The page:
Over the past year, VA has announced or continued several additional efforts to end Veteran suicide, including establishing 988 (then press 1) as a way for Veterans to quickly connect with caring, qualified crisis support 24/ 7; proposing a new rule that would reduce or eliminate copayments for Veterans at risk of suicide; conducting an ongoing public outreach effort on firearm suicide prevention and lethal means safety; and leveraging a national Veteran suicide prevention awareness campaign, “Don’t Wait. Reach Out.”

If you’re a Veteran in crisis or concerned about one, contact the Veterans Crisis Line to receive 24/7 confidential support. You don’t have to be enrolled in VA benefits or health care to connect. To reach responders, Dial: 988 then Press 1, chat online at VeteransCrisisLine.net/ Chat, or text 838255.

There are several signs a person can show that may be at risk of suicide. Warning signs could be talking about wanting to die, talking about feeling hopeless or having no purpose, talking about feeling trapped or in unbearable pain, talking about feeling like a burden to others, increasing their use of alcohol or drugs, acting anxious, agitated or reckless, sleeping too little or too much, withdrawing from friends and family, extreme mood swings or expressing wanting to seek revenge. If you suspect that someone you know may be struggling with their mental health and thoughts of suicide, let that person know they have your support and be present for them. Remove firearms, alcohol, drugs or objects that could be used in a suicide attempt, call the suicide and crisis lifeline at 988, or seek help from a medical or mental health professional.

If folks are nervous about making a phone call, there is also a crisis TEXT line. Text SAVE to 741741. This crisis text line is a texting service open to everyone (not just veterans) for all emotional crisis support. There are trained individuals available 24/7 to answer your text and is always FREE and confidential.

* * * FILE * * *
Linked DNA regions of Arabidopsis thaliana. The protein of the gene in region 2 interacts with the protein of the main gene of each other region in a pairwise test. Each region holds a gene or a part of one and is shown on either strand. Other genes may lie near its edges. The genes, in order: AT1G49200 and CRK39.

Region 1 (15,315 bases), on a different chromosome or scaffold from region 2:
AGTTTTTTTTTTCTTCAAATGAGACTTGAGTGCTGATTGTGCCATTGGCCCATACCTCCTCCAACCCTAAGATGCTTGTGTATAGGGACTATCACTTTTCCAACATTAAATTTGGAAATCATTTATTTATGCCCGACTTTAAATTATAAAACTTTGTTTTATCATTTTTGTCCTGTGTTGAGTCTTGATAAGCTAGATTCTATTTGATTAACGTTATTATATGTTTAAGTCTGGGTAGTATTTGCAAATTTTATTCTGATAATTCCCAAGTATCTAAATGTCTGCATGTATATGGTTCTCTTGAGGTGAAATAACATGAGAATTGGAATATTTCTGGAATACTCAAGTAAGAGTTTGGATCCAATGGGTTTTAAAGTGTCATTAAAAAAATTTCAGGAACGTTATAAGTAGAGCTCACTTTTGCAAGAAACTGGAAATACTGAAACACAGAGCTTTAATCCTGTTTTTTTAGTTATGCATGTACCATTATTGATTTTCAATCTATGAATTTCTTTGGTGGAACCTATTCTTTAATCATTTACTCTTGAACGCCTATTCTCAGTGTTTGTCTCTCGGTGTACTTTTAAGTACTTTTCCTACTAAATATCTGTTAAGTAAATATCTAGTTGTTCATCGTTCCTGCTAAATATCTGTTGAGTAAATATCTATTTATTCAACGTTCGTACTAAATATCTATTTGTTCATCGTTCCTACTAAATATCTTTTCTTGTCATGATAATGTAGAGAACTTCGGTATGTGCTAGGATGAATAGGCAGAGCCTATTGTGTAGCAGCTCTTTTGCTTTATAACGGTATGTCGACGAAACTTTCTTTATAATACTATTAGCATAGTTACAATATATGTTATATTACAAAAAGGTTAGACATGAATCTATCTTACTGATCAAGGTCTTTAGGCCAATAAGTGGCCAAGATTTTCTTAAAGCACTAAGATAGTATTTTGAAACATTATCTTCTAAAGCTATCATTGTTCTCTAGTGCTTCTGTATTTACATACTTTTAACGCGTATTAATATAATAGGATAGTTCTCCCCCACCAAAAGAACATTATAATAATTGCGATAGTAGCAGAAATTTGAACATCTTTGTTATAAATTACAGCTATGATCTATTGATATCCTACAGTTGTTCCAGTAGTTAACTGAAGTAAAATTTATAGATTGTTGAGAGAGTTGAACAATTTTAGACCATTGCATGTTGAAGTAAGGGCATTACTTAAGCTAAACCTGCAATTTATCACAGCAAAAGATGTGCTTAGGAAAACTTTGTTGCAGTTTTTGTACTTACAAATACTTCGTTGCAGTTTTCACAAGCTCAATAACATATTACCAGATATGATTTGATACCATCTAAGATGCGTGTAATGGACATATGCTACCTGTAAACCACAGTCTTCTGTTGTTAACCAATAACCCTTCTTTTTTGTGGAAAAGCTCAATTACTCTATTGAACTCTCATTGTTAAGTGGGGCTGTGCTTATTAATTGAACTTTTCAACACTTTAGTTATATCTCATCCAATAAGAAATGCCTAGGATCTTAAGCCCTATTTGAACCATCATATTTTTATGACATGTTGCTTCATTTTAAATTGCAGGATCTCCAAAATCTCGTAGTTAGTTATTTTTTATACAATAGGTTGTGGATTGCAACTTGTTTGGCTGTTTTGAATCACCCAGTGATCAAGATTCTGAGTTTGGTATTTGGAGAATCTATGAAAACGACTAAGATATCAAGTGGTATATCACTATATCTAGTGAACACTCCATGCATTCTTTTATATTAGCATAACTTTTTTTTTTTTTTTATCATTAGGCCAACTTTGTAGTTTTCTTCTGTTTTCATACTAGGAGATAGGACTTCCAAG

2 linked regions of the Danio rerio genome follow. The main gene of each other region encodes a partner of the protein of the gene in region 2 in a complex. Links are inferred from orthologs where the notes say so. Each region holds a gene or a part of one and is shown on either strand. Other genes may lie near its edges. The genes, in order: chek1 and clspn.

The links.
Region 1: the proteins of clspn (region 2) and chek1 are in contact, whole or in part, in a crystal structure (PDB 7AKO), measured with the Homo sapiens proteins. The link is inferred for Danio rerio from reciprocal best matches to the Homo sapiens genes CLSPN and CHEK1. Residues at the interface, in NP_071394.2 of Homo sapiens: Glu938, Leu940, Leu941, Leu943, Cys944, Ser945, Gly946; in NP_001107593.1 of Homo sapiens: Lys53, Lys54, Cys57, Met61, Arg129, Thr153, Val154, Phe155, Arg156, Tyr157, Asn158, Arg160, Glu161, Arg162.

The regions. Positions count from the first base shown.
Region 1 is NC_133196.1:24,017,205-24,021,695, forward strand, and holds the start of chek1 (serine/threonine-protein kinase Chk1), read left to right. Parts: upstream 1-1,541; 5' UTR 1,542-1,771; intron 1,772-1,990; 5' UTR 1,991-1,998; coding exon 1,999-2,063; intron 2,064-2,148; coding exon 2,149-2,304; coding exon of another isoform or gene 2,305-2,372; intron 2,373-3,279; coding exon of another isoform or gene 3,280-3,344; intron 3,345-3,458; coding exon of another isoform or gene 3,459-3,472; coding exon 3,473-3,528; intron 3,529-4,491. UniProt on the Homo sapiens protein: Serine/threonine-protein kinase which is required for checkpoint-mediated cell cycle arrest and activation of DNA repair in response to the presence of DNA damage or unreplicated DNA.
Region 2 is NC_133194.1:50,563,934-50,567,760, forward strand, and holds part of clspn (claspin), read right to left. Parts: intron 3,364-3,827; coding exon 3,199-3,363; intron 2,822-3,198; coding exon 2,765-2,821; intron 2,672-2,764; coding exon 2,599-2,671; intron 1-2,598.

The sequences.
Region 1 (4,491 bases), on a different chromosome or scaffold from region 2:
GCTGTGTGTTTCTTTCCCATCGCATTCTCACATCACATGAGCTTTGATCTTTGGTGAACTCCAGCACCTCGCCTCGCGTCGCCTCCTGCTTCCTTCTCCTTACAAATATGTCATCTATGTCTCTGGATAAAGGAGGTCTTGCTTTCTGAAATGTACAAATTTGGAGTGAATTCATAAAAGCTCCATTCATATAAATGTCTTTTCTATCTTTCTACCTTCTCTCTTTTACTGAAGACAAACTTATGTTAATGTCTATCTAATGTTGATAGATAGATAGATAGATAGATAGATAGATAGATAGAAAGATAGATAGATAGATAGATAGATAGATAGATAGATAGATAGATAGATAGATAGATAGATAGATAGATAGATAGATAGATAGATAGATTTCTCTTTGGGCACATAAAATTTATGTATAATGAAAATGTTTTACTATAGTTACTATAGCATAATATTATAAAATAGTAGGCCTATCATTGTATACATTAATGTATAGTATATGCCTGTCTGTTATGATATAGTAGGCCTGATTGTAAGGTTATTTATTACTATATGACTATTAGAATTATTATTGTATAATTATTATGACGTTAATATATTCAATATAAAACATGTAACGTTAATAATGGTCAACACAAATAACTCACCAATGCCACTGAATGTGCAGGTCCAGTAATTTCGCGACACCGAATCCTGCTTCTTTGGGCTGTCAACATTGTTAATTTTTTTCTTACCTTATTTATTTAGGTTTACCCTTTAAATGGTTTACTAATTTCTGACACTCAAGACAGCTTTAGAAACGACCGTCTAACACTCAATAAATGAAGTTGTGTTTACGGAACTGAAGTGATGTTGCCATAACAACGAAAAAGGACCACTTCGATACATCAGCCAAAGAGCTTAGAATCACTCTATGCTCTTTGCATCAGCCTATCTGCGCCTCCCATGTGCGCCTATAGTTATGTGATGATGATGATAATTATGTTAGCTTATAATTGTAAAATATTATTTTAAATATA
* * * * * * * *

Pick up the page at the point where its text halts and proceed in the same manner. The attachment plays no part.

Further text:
The North Shore Mental Health Group plans to discuss the potential of applying for a grant from the MN Dept. of Health to help support efforts to build both local resources and suicide prevention locally. The North Shore Mental Health Group welcomes new ideas and thoughts about how to address mental health and well-being in the Silver Bay, Finland, Isabella, and Beaver Bay areas. Please contact nsmentalhealth@gmail.com  for more info about the meeting. The same email can be used to get a link to the next local, confidential peer support group meeting, which takes place on the 2nd and 4th Mondays of each month. For anyone needing immediate assistance, the National Mental Health Crisis line connects people to crisis counselors. It is available 24/ 7 at 988.

Katee Rose
Katee Rose
Katee Rose grew up on the Great Lakes in upstate New York. She left home on a bicycle and embarked on a cross country trip to California following her graduation from college. This trip was the beginning of many more that eventually landed her in countries across Europe, Canada, Mexico and Central America. Learning the cultures, cuisines, history and traditions from the communities she’s spent time in around the world. Katee is passionate about community and social justice movements. As well as engaging with many forms of art and music. For the past 5 years she has called the North Shore home and has been enjoying homesteading a small slice of land in the Northwoods. She is involved in many community efforts around local food, building capacity for a more sustainable future and supporting the elders in the area.